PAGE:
The mountain’s natural advantages and location were the main reasons for the first settlement. During the excavations, archaeologists identified prehistoric finds dating to the Pottery Neolithic and the Chalcolithic periods, but Hipposas a polis was established only in the middle of the second century BCE by the Seleucids. The polis flourished mainly during the Roman and Early Byzantine periods (1-5 centuries CE).
Hippos became famous as one of the cities of the Decapolis, a geographical-cultural region located today mainly in Jordan and Syria, except Hippos and Nysa-Scythopolis (Beit Shean), located in Israel. Hippos became an important Christian center during the Byzantine Period (4-7 centuries CE). It was a bishopric capital with up to eight churches. Hippos boundaries were not limited to the city walls but controlled an extensive territory: from south of the lake to its north and a wide portion of the Golan. Many townlets, mostly Jewish, were built in the Hippos’ region. Hippos had two harbors, the larger of which is located south of Kibbutz Ein-Gev.
In 2000, under the direction of Profesor Arthur Segal and Doctor Michael Eisenberg, an international expedition began on behalf of The Zinman Institute of Archaeology at the University of Haifa, together with teams from the Polish Academy of Sciences and the Concordia University, USA. In 2012, Doctor Eisenberg initiated a new series of excavations with the participation of Concordia University and dozens of students and volunteers from Israel and around the world.
The Sussita saddle ridge was used, as today, as the main road leading to the east city gate. On either side of the eastern saddle are burial grounds. To the west of the path is an array of elaborately decorated mausolea, while on the east, there are mainly rock-hewn graves and sarcophagi. Another necropolis is located on a hill south of Sussita, where dozens of burial caves exist. On the way up the saddle ridge, the city cut a protective ditch to halt any besieger’s heavy machinery. At the top of the path are the remnants of the Roman city gate and a round basalt tower.
When you almost reach the top of the hill, you will start seeing a lot of remains. And it may be unexpected since this place is off the beaten path and not one of the most known national parks.
Exploring the city is easy. Follow the Decumanus Maximus, the main street, and you will see remains on both sides.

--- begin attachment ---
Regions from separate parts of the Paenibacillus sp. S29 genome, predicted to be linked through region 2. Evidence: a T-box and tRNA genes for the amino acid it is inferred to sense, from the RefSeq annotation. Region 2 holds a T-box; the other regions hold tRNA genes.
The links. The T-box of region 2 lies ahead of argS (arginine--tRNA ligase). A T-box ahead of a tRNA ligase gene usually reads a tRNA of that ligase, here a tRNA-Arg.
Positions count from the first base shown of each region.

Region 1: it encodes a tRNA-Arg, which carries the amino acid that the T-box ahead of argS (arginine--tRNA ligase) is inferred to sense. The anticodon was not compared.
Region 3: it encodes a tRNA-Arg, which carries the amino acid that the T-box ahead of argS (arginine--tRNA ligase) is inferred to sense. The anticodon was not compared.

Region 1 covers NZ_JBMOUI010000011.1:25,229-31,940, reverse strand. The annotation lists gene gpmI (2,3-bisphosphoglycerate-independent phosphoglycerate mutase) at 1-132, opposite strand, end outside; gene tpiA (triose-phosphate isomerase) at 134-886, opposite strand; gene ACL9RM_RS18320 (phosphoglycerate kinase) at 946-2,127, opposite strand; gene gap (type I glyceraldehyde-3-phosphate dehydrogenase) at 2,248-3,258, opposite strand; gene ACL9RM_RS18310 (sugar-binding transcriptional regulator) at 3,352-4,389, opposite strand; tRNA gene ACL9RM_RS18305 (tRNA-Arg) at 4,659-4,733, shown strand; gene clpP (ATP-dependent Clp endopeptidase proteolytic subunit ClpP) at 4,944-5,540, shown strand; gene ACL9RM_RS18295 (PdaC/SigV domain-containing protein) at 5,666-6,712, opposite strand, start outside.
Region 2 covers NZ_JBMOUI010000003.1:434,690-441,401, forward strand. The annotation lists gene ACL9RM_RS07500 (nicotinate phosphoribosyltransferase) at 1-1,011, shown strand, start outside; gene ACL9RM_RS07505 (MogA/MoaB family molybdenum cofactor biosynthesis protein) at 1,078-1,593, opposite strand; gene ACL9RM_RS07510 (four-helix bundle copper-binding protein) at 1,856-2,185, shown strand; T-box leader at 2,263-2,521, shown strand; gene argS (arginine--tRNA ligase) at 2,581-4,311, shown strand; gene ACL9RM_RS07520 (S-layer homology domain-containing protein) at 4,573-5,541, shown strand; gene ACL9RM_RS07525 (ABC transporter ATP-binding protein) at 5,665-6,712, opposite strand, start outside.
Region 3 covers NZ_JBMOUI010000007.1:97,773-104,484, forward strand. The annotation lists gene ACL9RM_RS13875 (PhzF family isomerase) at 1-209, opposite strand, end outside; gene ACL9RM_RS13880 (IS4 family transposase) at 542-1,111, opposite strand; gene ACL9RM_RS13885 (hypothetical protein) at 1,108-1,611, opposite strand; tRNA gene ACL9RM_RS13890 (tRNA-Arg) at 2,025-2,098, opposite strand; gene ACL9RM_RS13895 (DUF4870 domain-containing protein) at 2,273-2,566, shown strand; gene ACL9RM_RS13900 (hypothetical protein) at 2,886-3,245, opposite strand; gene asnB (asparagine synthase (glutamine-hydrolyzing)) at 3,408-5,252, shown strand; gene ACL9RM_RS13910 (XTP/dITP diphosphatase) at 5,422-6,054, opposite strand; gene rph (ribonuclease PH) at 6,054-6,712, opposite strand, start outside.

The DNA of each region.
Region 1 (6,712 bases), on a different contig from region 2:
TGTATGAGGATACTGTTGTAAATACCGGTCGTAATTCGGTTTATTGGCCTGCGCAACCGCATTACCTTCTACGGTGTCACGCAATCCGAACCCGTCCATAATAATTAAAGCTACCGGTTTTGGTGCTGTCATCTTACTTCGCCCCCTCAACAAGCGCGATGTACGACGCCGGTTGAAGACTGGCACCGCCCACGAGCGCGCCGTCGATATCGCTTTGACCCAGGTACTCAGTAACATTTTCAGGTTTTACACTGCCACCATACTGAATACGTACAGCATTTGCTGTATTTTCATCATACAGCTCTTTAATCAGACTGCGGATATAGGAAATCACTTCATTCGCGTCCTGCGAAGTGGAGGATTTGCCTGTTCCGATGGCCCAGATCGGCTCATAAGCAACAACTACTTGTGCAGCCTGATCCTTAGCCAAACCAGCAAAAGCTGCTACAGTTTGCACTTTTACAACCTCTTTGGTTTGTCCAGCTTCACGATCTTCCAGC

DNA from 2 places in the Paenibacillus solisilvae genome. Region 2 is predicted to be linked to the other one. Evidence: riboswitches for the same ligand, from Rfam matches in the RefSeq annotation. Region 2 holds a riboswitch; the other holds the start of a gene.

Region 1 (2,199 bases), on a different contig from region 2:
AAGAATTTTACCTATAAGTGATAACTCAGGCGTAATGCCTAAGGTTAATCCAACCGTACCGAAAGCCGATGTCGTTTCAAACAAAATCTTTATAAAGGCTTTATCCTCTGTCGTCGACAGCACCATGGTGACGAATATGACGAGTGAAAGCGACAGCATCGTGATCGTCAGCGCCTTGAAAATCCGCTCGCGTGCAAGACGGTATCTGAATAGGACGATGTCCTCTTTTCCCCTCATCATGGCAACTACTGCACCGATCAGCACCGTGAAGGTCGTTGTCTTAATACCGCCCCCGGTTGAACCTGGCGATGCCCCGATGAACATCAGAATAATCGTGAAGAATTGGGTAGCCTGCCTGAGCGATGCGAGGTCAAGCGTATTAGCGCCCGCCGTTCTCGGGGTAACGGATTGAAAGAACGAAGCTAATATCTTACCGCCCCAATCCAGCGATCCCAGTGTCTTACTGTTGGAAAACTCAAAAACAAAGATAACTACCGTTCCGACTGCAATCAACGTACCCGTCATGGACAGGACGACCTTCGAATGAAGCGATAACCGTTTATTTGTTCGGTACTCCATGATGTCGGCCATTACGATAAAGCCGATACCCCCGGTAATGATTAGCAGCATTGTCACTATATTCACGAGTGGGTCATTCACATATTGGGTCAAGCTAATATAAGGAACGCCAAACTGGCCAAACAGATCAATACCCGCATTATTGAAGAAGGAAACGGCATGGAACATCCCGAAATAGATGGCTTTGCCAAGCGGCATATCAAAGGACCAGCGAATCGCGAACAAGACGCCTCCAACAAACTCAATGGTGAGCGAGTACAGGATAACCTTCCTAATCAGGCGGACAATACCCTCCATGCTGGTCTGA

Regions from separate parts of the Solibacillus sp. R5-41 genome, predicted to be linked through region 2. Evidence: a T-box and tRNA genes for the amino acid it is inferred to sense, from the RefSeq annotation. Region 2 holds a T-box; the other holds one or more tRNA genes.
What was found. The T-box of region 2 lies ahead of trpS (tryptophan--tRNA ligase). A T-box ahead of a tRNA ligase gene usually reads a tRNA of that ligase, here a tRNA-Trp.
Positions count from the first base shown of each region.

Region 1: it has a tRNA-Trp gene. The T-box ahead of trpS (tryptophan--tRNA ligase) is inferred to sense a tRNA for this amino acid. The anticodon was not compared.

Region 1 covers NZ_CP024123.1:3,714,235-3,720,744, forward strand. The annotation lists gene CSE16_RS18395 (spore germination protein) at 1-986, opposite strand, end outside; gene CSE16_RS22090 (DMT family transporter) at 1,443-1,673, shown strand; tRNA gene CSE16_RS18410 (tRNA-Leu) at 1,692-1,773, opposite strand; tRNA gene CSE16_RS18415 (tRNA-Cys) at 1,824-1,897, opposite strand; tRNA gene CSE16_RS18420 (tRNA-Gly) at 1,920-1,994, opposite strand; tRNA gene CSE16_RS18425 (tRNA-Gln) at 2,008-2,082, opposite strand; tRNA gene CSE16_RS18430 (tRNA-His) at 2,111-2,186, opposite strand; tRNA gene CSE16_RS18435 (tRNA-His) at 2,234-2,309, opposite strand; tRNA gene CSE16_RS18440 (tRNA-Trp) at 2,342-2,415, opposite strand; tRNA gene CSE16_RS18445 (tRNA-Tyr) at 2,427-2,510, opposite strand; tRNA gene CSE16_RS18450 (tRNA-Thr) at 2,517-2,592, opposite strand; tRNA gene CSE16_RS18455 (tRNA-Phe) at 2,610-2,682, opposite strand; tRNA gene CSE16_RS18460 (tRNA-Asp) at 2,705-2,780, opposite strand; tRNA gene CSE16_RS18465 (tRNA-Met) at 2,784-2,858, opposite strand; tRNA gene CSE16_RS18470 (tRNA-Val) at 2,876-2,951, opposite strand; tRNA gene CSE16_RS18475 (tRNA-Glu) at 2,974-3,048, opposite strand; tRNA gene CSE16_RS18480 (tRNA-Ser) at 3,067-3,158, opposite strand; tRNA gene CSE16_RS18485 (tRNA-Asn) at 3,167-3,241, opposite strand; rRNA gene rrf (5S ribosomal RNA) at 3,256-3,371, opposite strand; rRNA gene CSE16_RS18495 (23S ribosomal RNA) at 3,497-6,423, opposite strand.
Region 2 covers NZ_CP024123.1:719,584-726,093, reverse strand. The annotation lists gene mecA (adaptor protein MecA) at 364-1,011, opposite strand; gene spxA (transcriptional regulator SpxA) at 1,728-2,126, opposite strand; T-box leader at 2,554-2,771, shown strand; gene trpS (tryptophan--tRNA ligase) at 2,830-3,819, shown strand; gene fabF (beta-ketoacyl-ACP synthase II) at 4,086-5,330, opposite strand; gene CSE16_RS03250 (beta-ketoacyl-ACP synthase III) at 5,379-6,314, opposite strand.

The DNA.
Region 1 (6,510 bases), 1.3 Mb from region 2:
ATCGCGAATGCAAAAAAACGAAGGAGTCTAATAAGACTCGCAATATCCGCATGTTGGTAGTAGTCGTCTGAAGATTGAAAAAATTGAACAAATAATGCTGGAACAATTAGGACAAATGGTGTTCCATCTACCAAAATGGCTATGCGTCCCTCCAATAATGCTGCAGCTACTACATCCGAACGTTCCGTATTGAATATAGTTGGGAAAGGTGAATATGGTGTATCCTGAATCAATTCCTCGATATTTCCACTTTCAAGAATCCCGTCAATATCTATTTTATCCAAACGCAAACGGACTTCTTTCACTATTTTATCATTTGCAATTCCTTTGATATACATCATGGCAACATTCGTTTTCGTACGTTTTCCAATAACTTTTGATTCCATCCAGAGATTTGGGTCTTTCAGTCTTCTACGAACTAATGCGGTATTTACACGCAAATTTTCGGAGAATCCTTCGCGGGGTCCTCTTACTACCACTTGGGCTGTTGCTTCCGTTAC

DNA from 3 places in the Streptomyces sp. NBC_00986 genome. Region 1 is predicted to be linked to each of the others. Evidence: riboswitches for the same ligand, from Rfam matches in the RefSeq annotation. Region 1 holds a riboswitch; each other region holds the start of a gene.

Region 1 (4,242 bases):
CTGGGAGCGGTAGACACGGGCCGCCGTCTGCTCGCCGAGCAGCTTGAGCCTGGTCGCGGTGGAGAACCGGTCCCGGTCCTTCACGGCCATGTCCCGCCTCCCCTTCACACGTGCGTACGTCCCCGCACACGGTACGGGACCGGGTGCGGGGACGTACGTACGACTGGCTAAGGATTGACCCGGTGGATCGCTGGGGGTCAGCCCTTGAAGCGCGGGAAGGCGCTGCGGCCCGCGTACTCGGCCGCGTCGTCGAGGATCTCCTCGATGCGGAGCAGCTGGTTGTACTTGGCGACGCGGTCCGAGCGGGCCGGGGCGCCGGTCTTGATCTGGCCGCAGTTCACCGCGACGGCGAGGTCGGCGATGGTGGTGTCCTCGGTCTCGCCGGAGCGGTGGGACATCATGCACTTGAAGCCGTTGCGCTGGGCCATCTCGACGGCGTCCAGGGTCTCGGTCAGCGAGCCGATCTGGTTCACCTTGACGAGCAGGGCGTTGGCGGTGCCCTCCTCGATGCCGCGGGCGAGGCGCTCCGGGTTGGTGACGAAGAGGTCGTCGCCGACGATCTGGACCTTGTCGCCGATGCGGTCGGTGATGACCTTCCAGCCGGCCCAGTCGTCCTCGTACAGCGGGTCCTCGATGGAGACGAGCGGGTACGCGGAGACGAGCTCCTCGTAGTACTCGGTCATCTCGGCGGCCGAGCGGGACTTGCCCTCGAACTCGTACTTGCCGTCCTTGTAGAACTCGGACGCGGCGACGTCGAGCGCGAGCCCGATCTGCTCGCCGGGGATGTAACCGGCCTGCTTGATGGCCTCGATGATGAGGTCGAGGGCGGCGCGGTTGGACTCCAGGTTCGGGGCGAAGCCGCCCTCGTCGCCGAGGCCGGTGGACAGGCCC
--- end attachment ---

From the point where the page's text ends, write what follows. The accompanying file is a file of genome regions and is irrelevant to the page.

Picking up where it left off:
The city’s main street, the Decumanus Maximus, crosses the plateau from the gate on the east to the western part, about 550 meters long. Most of its pavers are still intact and meet several south-north streets (cardines), creating an orthogonal urban net with insulae incorporated in between. The two remaining modem IDF structures on either side of the Decumanus Maximus are still used today by the expedition.
You can find explanation signs near the IDF building. And from the plans I saw, it will be used in a new role after the renovation of this national park.
The Early Research
The archaeological research of Hippos began with the surveys of engineer Gottlieb Schumacher at the end of the 19 century and later by Mendel Nun, a member of the nearby Kibbutz Ein-Gev. Following the Independence War (1948), Sussita Mountain became one of the main IDF posts along the Syrian border until the Six-Day War (1967), when the military post was abandoned. During the construction of the IDF buildings, the Antiquity Department conducted salvage excavations, during which they unearthed a three-apsidal baptisterium and the city’s cathedral dated to the Byzantine period. This is an impressive cathedral where one can still see the monolithic granite and marble columns lying in uniform angles, as a testimony to the devastating earthquake which destroyed Hippos on January 18, 749. The earthquake and the city’s decline during the late phases of the Umayyad rule during the 8 century CE were the main agents for the abandonment of the city, never to be resettled.
In the 1990s, an Israeli-German research team studied Hippos’ water supply system. They found that originally, the city relied on dozens of water cisterns to collect rainfall. During the Early Roman period, the city built an aqueduct whose water source began 24 km away in the Golan. Once the aqueduct reached the Sussita saddle ridge, an elaborate stone pipe pressure system led the water up the mountain, where it was distributed to various areas of the city, ending in the main reservoir under the forum.
The city’s main square, the forum, is located about 80 meters to the west along the main street. It is a large Square court with basalt pavers, surrounded by three colonnades and a temple for the cult of the emperors (Kalybe) on its west.
To the right, just before entering the forum, is the Roman Basilica.
The basilica at Hippos-Sussita, as in other Roman cities, was the largest roofed structure in the city. The basilica was a civic structure, an imposing, roofed replacement for the open-air central square (the forum), and was built adjacent to it. It served as a market, with shops and money changers, and it was there that the chief magistrate held court.
The ruins of the basilica at Hippos have been fully unearthed. It was built north of the forum and bordered the northern cliff. Its plan was rectangular (30 x 56 meters) with four rows of columns parallel to its four outer walls. The columns divided the interior into four aisles and a central hall, all of which were roofed. The roof of the central hall was higher than those of the aisles, allowing light to filter through the space between the roofs. Thousands of fragments of tiles, as well as iron nails from wooden beams – evidence of gabled roofing – were discovered in the heaps of ruins. There were three doorways on the southern, narrow side. The roof rested on 32 columns, and the basilica rose to approximately 15 meters. The lower portions of the inner walls were painted and adorned with stucco, and the upper parts featured stucco-carved figures. Very few of these have survived, and they are on display in the exhibition.